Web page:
Can Peer-to-Peer Stop Software Piracy?
Illicit distribution of copyrighted software is way up this year. Can the networks that intellectual property owners love to hate be part of solution?
In July most thoughts turn to lazy summer days and vacations. But in Los Angeles last week, technology and entertainment heavyweights united to hammer out a compromise on high-definition video piracy. And in Washington, DC, one technology group’s collective mindset is also on piracy, but of a different sort: software piracy.
That organization, The Business Software Alliance (BSA), issues its annual piracy report this time of year, and uses its findings to make politicians, journalists, and the public aware of the epidemic. And the BSAs 2004 report, released July 7, contained some startling statistics. Among its findings: 36 percent of all software around the world was not paid for. The monetary losses for software piracy worldwide this year estimated to be a staggering $29 billion. And in countries such as China and Vietnam, a full 92 percent of all software is pirated. Believe it or not, it used to be worse in those countries, says Jenny Blank, director of enforcement for the BSA. Its actually getting better there.
Its not getting better overall, however. The software association’s efforts to confront the piracy problems in markets such as Asia, where the situation seems most acute, is laudable. But a fertile potential marketplace for legitimate software sales appears to have been summarily ignored: peer-to-peer networks. Whats more, these P2P networks may offer software vendors an untapped marketplace in which to sell their goodsan approach not yet taken by the software industry.
Software swapping on such networks is growing dramatically, according to Eric Garland, CEO of BigChampagne a company that tracks P2P file swapping similar to the way Nielsen tracks TV viewership. In June, software comprised 5.7 percent of all traffic on the major P2P networks, according to BigChampagne. That’s a significant increase from the 3.3 percent figure for March and 1.5 percent in June 2003. With more broadband usage and bigger hard drives, people are looking to P2P networks for more diversified kinds of content, Garland says.
Strangely, however, the BSA hasnt done much outreach or enforcement of its constituents products on these networks. We havent seen any demonstrated or concerted effort to mount a counter [swapping] effort online, says Garland.
We have a group of people working to find out piracy online, and issue cease-and-desist notices, says Blank. But the BSA hasnt been as aggressiveat least publiclyin fighting P2P piracy as have other trade organizations. For example, the group hasnt yet followed the Recording Industry Association of Americas path and sued individual users. Is that in the future? Never say never, says Blank. Clearly, the majority of file traffic on these networks is unsanctioned swaps of copyrighted materials, but a problem as enormous as software piracy needs radical solutionsand P2P networks present some intriguing opportunities.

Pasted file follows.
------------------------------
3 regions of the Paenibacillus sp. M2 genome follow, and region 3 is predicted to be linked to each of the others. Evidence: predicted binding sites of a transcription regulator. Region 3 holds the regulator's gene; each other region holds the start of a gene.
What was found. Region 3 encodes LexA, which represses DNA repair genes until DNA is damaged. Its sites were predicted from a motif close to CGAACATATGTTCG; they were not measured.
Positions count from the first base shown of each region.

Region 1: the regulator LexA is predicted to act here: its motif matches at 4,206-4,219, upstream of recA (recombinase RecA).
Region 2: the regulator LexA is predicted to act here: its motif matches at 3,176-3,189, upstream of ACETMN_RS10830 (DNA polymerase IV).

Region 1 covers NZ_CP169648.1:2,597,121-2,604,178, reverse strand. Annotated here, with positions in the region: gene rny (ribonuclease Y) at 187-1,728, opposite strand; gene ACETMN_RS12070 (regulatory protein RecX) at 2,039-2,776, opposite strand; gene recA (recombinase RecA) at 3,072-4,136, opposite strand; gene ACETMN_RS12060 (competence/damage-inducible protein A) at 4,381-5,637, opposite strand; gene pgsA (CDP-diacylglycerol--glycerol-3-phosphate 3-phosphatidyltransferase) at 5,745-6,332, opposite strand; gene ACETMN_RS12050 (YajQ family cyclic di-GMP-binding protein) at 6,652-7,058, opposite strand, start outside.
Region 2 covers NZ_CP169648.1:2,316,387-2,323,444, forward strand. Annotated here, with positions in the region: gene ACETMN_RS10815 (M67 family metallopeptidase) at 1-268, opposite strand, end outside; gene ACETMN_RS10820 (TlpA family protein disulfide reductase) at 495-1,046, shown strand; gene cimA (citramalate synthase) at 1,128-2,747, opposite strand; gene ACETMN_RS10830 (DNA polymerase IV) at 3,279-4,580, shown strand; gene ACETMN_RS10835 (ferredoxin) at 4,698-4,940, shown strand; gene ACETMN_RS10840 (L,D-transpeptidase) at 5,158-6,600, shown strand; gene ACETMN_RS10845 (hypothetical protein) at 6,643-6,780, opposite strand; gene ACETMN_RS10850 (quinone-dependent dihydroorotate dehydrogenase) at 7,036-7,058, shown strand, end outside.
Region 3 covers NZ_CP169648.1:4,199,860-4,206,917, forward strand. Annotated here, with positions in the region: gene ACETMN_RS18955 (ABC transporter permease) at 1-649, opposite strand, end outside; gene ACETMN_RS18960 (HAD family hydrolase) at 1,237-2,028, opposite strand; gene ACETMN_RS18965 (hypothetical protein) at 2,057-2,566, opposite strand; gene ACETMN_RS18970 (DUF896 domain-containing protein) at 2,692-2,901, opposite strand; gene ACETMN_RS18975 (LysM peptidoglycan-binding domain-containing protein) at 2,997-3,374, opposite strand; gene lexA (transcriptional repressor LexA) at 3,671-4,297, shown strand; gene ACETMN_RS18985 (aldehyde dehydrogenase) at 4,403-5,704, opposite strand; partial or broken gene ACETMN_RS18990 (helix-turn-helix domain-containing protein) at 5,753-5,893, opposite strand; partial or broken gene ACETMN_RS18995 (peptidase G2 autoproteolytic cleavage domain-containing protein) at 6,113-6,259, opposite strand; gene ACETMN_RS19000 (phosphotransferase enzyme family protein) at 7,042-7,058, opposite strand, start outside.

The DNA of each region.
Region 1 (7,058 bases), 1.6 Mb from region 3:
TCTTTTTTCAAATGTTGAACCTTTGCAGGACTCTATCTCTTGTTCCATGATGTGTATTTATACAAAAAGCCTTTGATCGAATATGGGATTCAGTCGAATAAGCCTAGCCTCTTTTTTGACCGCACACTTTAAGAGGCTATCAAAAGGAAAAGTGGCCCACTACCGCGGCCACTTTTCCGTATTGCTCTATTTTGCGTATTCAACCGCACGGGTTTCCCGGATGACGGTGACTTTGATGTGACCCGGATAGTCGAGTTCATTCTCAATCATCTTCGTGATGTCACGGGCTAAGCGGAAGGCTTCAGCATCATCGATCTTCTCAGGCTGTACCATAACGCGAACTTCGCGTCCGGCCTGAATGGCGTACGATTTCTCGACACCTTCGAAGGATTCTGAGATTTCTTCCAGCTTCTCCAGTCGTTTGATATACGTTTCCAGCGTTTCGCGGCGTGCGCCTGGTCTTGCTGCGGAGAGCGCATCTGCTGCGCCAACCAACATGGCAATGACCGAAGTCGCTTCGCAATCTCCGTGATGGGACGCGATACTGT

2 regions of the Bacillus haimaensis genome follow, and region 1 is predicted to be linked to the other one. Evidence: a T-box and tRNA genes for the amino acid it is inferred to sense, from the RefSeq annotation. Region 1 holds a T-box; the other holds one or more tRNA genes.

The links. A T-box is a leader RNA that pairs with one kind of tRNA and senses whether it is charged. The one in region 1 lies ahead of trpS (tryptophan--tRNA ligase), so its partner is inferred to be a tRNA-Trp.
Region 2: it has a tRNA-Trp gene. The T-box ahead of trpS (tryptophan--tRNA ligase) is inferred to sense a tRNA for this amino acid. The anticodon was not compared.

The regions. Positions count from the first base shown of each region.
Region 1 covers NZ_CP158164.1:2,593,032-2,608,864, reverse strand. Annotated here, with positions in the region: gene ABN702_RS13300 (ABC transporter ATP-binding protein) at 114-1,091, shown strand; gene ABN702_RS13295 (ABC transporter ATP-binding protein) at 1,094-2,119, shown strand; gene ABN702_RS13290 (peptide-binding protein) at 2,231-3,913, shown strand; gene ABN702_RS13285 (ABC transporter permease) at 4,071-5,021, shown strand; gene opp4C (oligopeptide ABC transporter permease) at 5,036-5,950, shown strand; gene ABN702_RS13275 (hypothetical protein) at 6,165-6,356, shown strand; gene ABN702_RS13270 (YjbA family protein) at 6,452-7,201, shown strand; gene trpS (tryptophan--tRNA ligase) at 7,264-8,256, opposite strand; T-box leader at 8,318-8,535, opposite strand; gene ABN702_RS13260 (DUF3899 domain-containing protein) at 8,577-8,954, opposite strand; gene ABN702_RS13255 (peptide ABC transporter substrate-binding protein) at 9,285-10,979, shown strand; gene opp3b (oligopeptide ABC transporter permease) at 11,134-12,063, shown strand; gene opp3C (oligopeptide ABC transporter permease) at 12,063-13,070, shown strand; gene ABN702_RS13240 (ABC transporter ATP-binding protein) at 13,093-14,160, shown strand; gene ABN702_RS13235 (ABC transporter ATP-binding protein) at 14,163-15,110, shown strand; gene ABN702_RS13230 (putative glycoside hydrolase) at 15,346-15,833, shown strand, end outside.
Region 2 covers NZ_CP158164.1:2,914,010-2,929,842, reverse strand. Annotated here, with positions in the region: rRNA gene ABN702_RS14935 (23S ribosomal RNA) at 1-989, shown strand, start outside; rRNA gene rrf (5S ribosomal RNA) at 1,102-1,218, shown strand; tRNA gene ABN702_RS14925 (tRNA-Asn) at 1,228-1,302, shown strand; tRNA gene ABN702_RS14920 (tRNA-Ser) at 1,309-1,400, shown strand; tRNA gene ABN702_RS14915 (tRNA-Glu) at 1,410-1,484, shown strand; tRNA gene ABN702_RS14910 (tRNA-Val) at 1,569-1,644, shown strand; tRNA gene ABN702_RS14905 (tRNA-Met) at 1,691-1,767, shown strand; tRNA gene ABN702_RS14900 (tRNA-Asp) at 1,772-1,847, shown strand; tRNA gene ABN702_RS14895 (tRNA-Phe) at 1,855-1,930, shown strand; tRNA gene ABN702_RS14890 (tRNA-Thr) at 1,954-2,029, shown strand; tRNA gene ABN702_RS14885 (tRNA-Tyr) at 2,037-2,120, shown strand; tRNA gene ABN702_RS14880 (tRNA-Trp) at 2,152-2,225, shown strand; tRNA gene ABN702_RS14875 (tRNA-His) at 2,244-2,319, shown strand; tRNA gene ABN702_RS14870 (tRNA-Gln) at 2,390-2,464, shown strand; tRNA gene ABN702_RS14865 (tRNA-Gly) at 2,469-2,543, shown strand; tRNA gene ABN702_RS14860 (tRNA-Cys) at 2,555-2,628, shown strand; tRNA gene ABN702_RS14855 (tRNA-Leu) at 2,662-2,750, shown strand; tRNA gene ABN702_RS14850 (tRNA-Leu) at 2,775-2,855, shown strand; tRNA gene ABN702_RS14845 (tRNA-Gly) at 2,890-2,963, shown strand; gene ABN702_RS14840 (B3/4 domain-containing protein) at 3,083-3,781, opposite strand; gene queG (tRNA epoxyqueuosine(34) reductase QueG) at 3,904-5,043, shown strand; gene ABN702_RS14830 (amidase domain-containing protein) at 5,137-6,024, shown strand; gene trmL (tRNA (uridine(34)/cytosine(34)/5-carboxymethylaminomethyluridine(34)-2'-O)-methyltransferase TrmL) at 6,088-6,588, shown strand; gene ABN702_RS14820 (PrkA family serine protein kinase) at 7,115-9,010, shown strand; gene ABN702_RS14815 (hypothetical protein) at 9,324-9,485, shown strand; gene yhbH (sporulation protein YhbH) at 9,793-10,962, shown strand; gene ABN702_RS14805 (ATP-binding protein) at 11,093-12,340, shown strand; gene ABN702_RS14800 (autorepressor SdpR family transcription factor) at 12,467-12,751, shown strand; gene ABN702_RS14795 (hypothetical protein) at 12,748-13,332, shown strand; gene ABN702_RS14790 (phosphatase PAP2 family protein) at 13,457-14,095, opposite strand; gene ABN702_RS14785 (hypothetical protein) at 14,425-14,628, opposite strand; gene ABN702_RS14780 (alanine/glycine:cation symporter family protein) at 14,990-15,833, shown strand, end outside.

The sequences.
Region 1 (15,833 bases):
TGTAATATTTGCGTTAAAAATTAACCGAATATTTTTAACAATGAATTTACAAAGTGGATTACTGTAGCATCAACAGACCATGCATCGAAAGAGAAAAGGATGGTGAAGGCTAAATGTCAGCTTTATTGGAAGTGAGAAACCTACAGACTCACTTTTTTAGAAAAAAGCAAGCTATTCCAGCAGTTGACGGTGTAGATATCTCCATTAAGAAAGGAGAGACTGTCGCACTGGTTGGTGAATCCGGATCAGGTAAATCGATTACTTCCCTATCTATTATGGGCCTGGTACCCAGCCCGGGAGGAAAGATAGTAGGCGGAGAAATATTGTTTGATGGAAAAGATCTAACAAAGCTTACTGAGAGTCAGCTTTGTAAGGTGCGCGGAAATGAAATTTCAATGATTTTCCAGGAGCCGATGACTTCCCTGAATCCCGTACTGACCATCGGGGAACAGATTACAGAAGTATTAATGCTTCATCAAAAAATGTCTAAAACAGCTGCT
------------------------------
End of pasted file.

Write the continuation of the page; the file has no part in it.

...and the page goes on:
The BSAs attitude toward P2Pone shared by most technology lobbying organizationsis that these networks are dens of illicit activity. And in practice, there’s a lot of truth to that. But there’s nothing inherent in P2P technology that makes it exclusively suited for such outlaw applications. At their most basic level, P2P networks are marketplaces for consumers and potential customers. Its just that in most cases, the goods are free.
That’s not always the case, however. On Kazaa, for example, some music companies have started selling song downloads to combat piracy. Theres no reason why some of the affected software companies couldnt similarly offer legitimate software for sale.
On its face, offering to sell a piece of software in a forum where users can obtain the same product for free sounds like a futile endeavor. However, the illicit nature and reputation of these networks makes these sales more likely. Heres why: With the possibility for viruses so high when downloading a piece of software from these networks, consumers may be more likely to purchase software from a trusted source. If youre an intellectual property owner, you have to make it as easy to legitimately acquire your product as it is to swipe it, says Garland. People dont care if an MP3 file is Sony sanctioned. But if youre going to do your [finances] with a piece of software, you want to get the real McCoy.
Worldwide software piracy, as this most recent report makes clear, is out of control. To stanch the losses, organizations such as the BSA need to offer consumers a bit of carrot along with the necessary stick. Peer-to-peer networks seem like an unlikely candidate for a carrot in the form of an attempt to legitimize the market. But in fact, theyre a modern day examples of one of the oldest maxims in sales: Go where your customers are.
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